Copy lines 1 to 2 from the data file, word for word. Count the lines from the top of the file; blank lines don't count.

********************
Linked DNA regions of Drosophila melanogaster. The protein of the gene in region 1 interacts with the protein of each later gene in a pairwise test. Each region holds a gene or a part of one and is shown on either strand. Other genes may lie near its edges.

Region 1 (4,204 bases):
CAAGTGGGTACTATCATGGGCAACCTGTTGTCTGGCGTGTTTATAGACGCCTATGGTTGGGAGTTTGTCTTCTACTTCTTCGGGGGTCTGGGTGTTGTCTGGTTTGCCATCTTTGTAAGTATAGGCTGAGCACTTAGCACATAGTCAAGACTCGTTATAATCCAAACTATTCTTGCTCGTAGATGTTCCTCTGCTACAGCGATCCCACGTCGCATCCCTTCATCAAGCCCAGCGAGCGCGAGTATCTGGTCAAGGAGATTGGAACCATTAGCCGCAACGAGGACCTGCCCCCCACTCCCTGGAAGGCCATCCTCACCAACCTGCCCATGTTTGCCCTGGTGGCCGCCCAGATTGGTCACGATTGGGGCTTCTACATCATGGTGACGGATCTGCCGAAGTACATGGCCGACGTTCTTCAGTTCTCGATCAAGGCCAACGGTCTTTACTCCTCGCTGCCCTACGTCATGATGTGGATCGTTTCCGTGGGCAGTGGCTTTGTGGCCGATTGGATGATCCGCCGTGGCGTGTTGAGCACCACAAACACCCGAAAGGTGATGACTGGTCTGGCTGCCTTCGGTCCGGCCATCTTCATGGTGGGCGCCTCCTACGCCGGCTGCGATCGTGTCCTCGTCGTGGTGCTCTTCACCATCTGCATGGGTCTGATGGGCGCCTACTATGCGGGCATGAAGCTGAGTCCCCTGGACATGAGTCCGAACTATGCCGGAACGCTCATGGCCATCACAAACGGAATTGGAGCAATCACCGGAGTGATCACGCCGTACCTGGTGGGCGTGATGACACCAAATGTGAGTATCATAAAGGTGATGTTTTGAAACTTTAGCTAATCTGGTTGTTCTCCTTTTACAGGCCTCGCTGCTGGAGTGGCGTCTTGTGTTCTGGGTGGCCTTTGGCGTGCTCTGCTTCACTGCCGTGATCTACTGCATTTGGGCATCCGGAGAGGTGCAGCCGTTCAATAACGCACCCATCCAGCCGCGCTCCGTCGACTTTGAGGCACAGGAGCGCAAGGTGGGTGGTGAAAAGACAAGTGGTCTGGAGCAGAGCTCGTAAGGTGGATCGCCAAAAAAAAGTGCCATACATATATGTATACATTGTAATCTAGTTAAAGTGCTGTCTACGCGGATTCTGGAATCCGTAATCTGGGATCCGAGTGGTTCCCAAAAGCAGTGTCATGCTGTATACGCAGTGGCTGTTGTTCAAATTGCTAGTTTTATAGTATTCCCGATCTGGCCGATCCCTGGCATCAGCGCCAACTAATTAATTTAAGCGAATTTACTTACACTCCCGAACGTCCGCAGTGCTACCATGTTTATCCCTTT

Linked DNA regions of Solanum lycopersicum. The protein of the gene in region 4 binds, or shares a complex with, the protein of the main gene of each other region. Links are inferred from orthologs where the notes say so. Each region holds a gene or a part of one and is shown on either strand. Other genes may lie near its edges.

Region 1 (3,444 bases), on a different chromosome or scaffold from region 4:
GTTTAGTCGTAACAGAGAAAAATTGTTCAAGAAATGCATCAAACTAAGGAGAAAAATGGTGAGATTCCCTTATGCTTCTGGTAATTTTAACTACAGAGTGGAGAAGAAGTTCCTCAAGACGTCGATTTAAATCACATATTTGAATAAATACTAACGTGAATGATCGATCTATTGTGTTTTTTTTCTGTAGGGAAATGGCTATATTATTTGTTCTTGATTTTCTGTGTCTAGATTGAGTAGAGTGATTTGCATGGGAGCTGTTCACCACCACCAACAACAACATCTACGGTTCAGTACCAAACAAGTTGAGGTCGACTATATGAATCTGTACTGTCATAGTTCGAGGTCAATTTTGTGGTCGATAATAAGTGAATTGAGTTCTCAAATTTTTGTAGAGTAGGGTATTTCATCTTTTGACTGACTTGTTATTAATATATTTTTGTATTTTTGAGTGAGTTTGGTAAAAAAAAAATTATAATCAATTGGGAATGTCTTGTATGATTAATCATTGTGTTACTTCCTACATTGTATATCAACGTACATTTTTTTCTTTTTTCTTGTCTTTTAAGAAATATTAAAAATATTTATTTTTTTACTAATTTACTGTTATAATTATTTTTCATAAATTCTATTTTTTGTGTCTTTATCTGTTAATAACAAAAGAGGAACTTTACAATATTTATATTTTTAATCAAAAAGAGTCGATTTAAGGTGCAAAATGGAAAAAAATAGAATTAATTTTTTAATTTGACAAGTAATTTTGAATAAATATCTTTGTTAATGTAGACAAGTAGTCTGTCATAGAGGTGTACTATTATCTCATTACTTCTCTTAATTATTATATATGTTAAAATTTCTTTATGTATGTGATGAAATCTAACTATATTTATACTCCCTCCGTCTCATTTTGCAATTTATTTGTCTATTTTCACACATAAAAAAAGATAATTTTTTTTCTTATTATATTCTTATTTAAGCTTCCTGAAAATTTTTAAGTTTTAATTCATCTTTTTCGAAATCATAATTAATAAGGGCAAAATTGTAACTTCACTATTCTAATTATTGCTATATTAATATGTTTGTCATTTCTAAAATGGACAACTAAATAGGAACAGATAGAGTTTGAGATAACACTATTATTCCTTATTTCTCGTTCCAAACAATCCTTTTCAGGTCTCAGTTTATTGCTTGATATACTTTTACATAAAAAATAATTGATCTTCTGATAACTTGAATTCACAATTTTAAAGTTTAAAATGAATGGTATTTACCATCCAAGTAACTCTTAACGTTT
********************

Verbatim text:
Linked DNA regions of Drosophila melanogaster. The protein of the gene in region 1 interacts with the protein of each later gene in a pairwise test. Each region holds a gene or a part of one and is shown on either strand. Other genes may lie near its edges.

Region 1 (4,204 bases):